Shuggie’s mother Agnes walks a wayward path: she is Shuggie’s guiding light but a burden for him and his siblings. She dreams of a house with its own front door while she flicks through the pages of the Freemans catalogue, ordering a little happiness on credit, anything to brighten up her grey life. Married to a philandering taxi-driver husband, Agnes keeps her pride by looking good—her beehive, make-up, and pearly-white false teeth offer a glamorous image of a Glaswegian Elizabeth Taylor. But under the surface, Agnes finds increasing solace in drink, and she drains away the lion’s share of each week’s benefits—all the family has to live on—on cans of extra-strong lager hidden in handbags and poured into tea mugs. Agnes’s older children find their own ways to get a safe distance from their mother, abandoning Shuggie to care for her as she swings between alcoholic binges and sobriety. Shuggie is meanwhile struggling to somehow become the normal boy he desperately longs to be, but everyone has realized that he is “no right,” a boy with a secret that all but him can see. Agnes is supportive of her son, but her addiction has the power to eclipse everyone close to her—even her beloved Shuggie.
A heartbreaking story of addiction, sexuality, and love, Shuggie Bain is an epic portrayal of a working-class family that is rarely seen in fiction. Recalling the work of Édouard Louis, Alan Hollinghurst, Frank McCourt, and Hanya Yanagihara, it is a blistering debut by a brilliant novelist who has a powerful and important story to tell. Amazon & BookBrowse
That Time of Year by Marie NDiaye
Herman’s wife and child are nowhere to be found, and the weather in the village, perfectly agreeable just days earlier, has taken a sudden turn for the worse. Tourist season is over. It’s time for the vacationing Parisians, Herman and his family included, to abandon their rural getaways and return to normal life. But where has Herman’s family gone? Concerned, he sets out into the oppressive rain and cold for news of their whereabouts. The community he encounters, however, has become alien, practically unrecognizable, and his urgent inquiry, placed in the care of local officials, quickly recedes into the background, shuffled into a deck of labyrinthine bureaucracy and local custom. As time passes, Herman, wittingly and not, becomes one with a society defined by communal surveillance, strange traditions, ghostly apparitions, and a hospitality that verges on mania.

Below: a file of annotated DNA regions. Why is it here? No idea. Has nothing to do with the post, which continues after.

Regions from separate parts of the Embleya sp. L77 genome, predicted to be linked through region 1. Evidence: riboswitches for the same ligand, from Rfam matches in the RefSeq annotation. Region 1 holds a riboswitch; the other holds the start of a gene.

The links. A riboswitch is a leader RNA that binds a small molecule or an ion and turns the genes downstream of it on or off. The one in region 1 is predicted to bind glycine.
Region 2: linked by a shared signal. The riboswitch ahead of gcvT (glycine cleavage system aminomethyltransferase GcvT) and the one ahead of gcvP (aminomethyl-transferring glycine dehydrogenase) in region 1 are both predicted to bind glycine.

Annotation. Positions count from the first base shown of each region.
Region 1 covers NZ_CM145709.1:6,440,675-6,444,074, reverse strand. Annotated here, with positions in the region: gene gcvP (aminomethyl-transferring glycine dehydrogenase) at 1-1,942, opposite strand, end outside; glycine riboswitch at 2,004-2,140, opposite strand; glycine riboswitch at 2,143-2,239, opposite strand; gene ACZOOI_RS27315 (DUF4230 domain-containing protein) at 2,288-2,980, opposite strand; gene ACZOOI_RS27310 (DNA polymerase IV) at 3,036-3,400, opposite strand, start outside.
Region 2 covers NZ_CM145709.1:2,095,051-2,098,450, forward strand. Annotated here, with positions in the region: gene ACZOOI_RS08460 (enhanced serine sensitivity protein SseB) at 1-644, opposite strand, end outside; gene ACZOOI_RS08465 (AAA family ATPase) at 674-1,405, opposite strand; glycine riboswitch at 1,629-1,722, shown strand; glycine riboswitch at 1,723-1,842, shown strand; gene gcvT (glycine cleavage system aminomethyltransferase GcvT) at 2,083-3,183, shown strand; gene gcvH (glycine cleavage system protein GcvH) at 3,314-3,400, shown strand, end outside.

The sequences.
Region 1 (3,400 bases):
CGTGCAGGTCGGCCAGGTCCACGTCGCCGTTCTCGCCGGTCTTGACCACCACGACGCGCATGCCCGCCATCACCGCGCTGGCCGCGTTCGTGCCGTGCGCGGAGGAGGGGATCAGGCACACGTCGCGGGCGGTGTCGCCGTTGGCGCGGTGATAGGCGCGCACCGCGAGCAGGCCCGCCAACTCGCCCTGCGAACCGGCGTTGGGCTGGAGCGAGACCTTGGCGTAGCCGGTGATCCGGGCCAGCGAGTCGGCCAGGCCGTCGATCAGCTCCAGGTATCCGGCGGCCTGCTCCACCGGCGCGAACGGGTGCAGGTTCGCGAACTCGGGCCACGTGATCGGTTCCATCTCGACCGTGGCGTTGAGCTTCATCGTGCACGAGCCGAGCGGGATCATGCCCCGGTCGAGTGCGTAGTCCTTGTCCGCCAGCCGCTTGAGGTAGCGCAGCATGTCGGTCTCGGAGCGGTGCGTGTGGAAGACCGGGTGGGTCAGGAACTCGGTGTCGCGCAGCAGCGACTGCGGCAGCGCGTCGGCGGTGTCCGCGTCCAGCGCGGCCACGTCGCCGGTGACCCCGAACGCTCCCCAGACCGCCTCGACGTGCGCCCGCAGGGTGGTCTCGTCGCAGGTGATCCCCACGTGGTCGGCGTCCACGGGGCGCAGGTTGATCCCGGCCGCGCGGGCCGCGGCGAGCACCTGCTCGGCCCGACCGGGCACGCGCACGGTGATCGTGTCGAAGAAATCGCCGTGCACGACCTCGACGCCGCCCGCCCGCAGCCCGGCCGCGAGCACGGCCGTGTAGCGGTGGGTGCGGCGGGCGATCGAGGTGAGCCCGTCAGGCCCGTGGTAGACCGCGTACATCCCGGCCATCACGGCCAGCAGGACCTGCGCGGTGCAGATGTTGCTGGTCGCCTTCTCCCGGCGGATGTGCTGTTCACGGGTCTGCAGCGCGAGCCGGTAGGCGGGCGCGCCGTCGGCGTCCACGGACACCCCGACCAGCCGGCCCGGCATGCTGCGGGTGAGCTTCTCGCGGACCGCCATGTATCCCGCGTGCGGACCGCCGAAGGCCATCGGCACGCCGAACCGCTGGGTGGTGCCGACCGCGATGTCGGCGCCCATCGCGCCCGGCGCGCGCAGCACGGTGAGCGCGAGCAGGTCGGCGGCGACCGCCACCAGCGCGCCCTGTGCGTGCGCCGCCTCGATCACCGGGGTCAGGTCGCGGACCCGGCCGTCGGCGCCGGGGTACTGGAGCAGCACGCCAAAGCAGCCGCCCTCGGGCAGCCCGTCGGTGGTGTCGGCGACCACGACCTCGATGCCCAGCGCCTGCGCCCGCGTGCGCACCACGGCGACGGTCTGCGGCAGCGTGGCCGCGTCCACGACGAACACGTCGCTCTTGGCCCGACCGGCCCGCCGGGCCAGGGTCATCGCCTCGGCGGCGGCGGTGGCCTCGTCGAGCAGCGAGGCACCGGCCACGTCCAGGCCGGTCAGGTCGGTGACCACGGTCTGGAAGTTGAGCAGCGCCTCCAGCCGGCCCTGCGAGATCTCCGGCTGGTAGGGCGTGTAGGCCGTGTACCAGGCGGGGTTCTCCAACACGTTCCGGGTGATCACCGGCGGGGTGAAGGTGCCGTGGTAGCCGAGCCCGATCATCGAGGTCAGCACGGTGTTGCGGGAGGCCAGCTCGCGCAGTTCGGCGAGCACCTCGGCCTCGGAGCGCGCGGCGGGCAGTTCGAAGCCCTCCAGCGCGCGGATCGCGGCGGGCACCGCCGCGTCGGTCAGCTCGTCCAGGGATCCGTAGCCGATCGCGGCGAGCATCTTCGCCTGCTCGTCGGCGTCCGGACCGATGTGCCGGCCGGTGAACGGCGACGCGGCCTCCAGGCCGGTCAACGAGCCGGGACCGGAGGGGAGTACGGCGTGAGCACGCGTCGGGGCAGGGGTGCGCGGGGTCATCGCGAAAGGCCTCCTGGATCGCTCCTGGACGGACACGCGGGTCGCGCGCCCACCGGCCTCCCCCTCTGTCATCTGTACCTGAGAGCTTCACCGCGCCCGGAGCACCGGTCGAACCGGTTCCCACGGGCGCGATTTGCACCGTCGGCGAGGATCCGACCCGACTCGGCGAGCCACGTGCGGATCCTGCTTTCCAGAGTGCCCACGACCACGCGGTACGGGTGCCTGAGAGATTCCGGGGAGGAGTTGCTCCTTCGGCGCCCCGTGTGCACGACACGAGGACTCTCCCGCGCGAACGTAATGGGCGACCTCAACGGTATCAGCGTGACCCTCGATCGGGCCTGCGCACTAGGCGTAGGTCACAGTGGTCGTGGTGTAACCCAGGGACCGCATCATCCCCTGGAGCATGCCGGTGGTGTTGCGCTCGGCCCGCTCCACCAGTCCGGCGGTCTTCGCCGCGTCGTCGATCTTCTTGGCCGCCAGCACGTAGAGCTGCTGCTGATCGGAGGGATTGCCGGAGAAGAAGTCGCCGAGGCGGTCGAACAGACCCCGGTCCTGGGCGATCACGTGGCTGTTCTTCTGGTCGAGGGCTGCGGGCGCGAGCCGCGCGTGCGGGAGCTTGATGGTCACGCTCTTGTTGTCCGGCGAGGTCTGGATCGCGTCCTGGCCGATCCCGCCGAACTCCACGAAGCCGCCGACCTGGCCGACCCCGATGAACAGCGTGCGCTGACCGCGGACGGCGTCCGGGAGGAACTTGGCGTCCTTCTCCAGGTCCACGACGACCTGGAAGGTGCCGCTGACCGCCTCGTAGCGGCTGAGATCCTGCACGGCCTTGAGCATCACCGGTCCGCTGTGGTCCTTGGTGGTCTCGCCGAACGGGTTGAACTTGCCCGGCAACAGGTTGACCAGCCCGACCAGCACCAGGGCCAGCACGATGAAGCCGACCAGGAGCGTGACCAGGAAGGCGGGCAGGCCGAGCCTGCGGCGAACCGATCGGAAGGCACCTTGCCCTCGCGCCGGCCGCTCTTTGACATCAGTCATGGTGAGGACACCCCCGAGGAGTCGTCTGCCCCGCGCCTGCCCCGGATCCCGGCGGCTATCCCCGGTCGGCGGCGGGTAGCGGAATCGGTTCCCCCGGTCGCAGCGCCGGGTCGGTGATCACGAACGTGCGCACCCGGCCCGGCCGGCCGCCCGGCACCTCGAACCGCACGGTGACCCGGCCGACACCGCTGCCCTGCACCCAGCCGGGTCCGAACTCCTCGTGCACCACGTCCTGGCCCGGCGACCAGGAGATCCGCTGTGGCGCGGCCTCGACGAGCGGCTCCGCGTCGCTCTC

A literary horror story about power and assimilation, That Time of Year marks NDiaye once again as a contemporary master of the psychological novel. Working in the spirit of Leonora Carrington, Victor LaValle, and Kōbō Abe, NDiaye’s novel is a nightmarish vision of otherness, privilege, and social amnesia, told with potent clarity and a heady dose of the weird. Amazon & NYPost
My Autobiography of Carson McCullers by Jenn Shapland
How do you tell the real story of someone misremembered―an icon and idol―alongside your own? Jenn Shapland’s celebrated debut is both question and answer: an immersive, surprising exploration of one of America’s most beloved writers, alongside a genre-defying examination of identity, queerness, memory, obsession, and love.